The Last Samurai

Hans Zimmer

 
" touches your samurai soul "

Written by Thomas Glorieux - Review of the regular release

There has always been a constant in the career of director Edward Zwick, namely an emotional core. Usually this core is centered in a horrific time of war, making sure you receive a dramatic combination of human drama discovered in a troublesome time of despair. The next in line after all his human dramas is Tom Cruise as The Last Samurai (or is it Ken Watanabe?). Missing in the list is composer James Horner, who delivered perhaps one of the all time best scores for a Zwick film (Legends of the Fall). Now, considering Hans Zimmer delivered the audience such authentic taiko drumming in Pearl Harbor, Edward Zwick thought Hans Zimmer would be an excellent choice instead.

The score starts very softly with "A Way of Life", giving us after several minutes the subdued main theme of the score, showing us a theme that evokes both the beauty of the Samurai way as their honor. That way of life is felt in "Specters in the Fog" as the battling danger overpowers the end of the track, with a heroic version of the main theme at the end. Notice as well the Samurai theme that's hinted in the begin.

The track "Taken" continues to state the Samurai theme as the warriors have taken Tom Cruise captive, showing their mighty presence due to a strong appearance of their theme. In "A Hard Teacher" there is no room for force, so Zimmer's music carefully flows around the main theme to show once again the Samurai way, and this counts as well when the samurai theme soars with strings after a taiko intermezzo in "To Know my Enemy".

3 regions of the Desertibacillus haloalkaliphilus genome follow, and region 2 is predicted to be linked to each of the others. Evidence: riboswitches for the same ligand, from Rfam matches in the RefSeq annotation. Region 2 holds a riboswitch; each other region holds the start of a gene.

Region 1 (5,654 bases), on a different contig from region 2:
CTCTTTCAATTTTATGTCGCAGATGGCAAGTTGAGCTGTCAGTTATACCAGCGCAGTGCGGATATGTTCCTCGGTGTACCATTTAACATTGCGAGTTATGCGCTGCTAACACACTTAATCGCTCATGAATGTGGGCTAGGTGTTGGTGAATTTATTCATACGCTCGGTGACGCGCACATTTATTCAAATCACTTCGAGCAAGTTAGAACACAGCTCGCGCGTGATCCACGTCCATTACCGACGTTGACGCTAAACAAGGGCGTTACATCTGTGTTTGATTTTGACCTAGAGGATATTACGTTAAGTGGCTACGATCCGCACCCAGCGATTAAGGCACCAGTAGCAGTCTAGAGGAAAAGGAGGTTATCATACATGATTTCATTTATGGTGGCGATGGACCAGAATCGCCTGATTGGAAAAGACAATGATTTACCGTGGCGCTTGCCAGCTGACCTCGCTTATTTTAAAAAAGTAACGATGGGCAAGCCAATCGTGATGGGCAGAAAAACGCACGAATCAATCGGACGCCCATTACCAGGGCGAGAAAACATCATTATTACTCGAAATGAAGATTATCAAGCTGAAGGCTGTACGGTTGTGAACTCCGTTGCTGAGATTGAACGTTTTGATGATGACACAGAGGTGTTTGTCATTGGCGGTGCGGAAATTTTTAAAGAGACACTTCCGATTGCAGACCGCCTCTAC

Zimmer continues to create long tracks that develop to strong theme performances, and in "Idyll's End" you could hear a combination of both the main theme and samurai theme in one brilliant heroic variation. The main theme soars with additional flutes over "Safe Passage" while "Ronin" pounds away on taiko drums, but for me the highlight is "Red Warrior". "Red Warrior" is unique since it uses shouting warrior vocals in a musical melodic way. Being supported with the excellent samurai theme, it leads to another brilliant main theme version. It's basically Zimmer at his best, and the inclusion of this melodic vocalization is stunningly effective.

But it isn't over yet with the praising, as the first minutes of 'The Way of the Sword' are equally stunning. Using string lines to take the taiko drums into an attacking musical composition, the brass shouts Gladiator at times, delivering you a couple of minutes that form emotion and power into one. Just like Tears of the Sun did with "Cameroon Border Post"), Zimmer continues to show he is a master in these situations. The second part shows us the other typical voice of Zimmer, with a reflective wash of strings dying as the last samurai dies as well.

The last track is basically a return to the soft writing of the first track, with wonderful cello solos to boot.

Now if Gladiator was powerful, raw and relentless (while equally moving at times), then The Last Samurai goes deeper so it can touch the soul. The spiritual thought that transcends from Zimmer's music is not one to be taken lightly, and shows that Zimmer can stand his samurai in whatever genre. Nominated for an Oscar in 2003, it's yet another Zimmer score that won many hearts.

Tracklisting

1. A Way of Life (8.03)
2. Specters in the Fog (4.07) Excellent track
3. Taken (3.35)
4. A Hard Teacher (5.44)
5. To Know my Enemy (4.48)
6. Idyll's End (6.40) Excellent track
7. Safe Passage (4.56)
8. Ronin (1.53)
9. Red Warrior (3.56) Excellent track
10. The Way of the Sword (7.58) Excellent track
11. A Small Measure of Peace (7.59)

Total Length: 59.47
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(total of 48 votes - average 4.5/5)

Released by

Elektra 62932-2 (regular release 2003)

Conducted by

Blake Neely

Orchestrations by

Bruce Fowler, Suzette Moriarty & Ladd McIntosh

Performed by

The Hollywood Studio Symphony